Garden Bird Profiles
Blackbird The males live up to their name but, confusingly, females are brown often withspots and streaks on their breasts. The bright orange-yellow beak and eye-ring make adult male blackbirds one of the most striking garden birds. The blackbird has a long tail and often hops along the ground with its tail up. It feeds on berries, scraps and apples, and searches for worms on the lawn. One of the commonest UK birds, its mellow song is also a favourite, often described as the finest song of all British thrushes. It is extremely varied and complex with almost no repetition. The bird adds to its repertoire throughout its life by inventiveness, learning and mimicry.
Blue tit Its colourful mix of blue, yellow, white and green make the agile blue tit one of the most attractive resident garden birds. Almost any garden with a peanut feeder will attract it, it will also feed on seeds, and scraps from bird tables and the ground. In winter it forms flocks with great tits, long-tailed tits and other woodland species as they search for food. A garden with four or five at a bird table at any one time, may be feeding 20 or more birds.
Carrion crow The all-black carrion crow is one of the cleverest, most adaptable of our birds. It is often quite fearless, although it can be wary of man. They are fairly solitary, usually found alone or in pairs. The closely related hooded crow has recently been split as a separate species. The carrion crow will come to gardens for food and although often cautious initially, it soon learns when it is safe, and will return repeatedly to take advantage of whatever is on offer. Like other members of the crow family, it will regularly soak dry bread in water before eating.
Chaffinch The chaffinch is the UK’s second commonest breeding bird, and is arguably the most colourful of the UK’s finches. Its patterned plumage helps it to blend in when feeding on the ground and it becomes most obvious when it flies, revealing a flash of white on the wings and white outer tail feathers. It does not feed openly on bird feeders - it prefers to hop about under the bird table or under the hedge. A chaffinch will usually be heard before seen, with its loud song and varied calls.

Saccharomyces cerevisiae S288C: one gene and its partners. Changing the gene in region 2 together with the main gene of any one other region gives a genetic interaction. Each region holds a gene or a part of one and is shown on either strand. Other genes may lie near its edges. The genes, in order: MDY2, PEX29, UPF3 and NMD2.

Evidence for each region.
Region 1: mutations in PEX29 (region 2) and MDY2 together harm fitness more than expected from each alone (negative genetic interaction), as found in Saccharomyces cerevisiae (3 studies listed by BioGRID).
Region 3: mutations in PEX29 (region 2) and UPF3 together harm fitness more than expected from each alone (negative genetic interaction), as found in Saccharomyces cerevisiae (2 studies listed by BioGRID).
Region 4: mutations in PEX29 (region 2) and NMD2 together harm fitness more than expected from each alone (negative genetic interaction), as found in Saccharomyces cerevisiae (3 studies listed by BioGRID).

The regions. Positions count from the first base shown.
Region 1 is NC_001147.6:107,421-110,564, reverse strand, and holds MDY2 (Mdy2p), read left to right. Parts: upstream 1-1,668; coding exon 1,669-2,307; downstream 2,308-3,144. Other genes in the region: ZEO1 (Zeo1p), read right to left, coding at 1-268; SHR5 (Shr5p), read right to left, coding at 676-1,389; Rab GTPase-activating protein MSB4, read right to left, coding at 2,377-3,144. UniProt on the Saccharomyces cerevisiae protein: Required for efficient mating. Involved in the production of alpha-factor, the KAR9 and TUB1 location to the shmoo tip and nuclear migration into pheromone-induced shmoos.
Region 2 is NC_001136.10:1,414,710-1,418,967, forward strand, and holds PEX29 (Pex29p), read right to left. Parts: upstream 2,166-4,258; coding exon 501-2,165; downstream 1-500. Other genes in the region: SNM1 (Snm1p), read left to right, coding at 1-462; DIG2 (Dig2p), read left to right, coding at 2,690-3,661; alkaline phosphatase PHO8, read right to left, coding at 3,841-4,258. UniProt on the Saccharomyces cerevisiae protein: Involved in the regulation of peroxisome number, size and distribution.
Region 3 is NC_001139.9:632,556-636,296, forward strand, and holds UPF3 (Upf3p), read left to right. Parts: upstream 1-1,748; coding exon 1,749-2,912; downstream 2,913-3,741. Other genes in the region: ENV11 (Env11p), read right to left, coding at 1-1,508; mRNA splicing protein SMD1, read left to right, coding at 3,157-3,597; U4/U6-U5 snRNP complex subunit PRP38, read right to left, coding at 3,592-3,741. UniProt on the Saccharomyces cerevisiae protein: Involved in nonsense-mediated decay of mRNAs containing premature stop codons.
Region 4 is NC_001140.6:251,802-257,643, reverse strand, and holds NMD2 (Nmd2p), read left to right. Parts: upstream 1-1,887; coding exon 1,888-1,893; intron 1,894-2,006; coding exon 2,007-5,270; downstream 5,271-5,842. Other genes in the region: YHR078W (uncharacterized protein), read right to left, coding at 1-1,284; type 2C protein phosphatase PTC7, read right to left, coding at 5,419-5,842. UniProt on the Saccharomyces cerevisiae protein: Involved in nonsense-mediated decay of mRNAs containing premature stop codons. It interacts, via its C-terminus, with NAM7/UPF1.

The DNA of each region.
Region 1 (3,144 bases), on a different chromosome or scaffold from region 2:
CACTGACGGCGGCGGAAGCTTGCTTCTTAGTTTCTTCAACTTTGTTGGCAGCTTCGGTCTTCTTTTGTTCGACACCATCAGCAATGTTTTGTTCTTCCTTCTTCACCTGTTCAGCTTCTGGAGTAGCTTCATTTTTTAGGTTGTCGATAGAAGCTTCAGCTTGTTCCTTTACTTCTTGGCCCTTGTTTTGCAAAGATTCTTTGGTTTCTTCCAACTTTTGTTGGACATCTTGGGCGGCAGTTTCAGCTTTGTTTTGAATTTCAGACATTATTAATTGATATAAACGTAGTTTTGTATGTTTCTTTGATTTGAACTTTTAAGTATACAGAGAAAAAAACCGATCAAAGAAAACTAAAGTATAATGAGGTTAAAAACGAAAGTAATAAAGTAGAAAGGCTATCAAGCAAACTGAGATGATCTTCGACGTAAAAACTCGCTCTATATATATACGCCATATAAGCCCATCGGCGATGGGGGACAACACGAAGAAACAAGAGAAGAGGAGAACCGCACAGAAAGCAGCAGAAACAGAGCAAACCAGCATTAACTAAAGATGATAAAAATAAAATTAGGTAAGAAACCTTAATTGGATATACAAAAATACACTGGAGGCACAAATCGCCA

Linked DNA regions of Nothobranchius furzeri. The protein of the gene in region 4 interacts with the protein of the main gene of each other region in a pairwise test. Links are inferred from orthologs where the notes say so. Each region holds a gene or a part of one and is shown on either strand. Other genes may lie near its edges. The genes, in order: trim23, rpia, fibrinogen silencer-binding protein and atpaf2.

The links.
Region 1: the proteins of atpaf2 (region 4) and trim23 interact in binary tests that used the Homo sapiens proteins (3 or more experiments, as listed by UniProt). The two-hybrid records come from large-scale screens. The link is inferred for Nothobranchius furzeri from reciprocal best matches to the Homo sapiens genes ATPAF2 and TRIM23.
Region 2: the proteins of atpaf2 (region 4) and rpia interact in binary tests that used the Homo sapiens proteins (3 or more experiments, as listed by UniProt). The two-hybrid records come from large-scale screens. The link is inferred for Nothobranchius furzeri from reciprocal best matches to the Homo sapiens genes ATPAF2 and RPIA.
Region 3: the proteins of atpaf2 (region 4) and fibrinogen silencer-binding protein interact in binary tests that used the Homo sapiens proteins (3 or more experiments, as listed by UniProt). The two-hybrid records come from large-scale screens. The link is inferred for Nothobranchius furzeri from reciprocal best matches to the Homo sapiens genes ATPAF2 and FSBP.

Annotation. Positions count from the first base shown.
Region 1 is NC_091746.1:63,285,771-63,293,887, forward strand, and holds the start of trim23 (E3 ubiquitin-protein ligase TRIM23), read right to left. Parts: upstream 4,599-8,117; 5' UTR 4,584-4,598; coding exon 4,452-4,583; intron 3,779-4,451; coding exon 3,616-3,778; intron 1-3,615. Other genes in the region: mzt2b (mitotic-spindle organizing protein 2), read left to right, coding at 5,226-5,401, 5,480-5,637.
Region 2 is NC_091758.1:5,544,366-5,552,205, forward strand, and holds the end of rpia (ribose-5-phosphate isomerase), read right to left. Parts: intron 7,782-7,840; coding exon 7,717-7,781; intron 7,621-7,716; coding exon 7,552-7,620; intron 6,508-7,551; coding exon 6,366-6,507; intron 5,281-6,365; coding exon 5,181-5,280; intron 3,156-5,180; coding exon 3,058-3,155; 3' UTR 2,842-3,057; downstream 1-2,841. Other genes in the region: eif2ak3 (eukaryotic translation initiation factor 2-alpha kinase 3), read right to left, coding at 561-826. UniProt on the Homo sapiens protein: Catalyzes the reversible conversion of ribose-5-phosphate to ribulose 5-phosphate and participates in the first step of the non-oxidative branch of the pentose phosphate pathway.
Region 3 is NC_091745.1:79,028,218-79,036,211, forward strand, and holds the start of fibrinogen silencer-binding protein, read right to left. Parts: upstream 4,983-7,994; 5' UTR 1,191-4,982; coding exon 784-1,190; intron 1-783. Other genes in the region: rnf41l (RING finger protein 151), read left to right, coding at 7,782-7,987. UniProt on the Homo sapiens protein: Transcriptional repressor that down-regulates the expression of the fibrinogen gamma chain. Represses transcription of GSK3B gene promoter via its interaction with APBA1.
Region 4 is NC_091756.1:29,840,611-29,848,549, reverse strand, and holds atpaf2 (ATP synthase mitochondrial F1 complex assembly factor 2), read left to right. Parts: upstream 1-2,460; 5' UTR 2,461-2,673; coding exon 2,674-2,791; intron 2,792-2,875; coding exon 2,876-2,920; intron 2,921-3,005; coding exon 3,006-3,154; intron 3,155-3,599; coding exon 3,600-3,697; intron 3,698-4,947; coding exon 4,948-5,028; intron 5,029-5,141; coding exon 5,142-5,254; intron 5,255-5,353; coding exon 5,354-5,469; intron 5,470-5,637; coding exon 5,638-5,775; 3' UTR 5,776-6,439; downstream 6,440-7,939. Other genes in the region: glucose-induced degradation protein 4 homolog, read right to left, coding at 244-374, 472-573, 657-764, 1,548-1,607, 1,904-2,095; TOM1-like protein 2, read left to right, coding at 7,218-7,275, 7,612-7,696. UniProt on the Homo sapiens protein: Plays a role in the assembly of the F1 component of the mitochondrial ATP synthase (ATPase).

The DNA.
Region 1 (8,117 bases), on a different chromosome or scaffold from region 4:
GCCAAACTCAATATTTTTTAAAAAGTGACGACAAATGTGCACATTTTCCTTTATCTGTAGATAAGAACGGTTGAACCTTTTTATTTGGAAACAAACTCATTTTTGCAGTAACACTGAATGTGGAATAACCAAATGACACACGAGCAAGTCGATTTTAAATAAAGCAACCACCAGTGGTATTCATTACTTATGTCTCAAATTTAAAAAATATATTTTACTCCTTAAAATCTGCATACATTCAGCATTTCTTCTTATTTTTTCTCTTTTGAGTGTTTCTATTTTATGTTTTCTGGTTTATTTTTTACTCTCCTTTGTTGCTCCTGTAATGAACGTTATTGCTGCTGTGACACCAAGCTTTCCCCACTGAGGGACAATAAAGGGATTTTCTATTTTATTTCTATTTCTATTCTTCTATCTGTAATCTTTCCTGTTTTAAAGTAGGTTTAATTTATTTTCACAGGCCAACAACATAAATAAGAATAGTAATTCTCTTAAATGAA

Coal tit Not as colourful as some of its relatives, the coal tit has a distinctive grey back, black cap, and white patch at the back of its neck. Its small bill, more slender than blue or great tits, means it can feed more successfully in conifers. It also feeds on the ground on seeds, scraps and insects, and will visit peanut feeders from where it will take and store food for eating later. In winter coal tits will join with other tits to form flocks which roam through woodlands and gardens in search of food.
Collared dove Distinctive with its buffy-pink plumage, black neck collar and long, white tail with a black base, the collared dove is usually seen singly or in pairs, although flocks may form where food is plentiful. It feeds on the ground but readily perches on roofs and wires. It feeds on seeds and scraps, from and around the bird table. After rapidly spreading across Europe in the early half of the 20th century, the collared dove is now one of our most common birds and its monotonous cooing is a familiar sound.
Dunnock A small, easily overlooked bird, the dunnock creeps around under bushes in a mouse-like way. It is a brown and grey bird with a slender beak, which it uses to catch its insect and spider food. The dunnock is sedentary, rarely moving more than one kilometre from its birthplace. When two rival males come together they become animated with lots of wing-flicking and loud calling. It also has an extremely promiscuous lifestyle.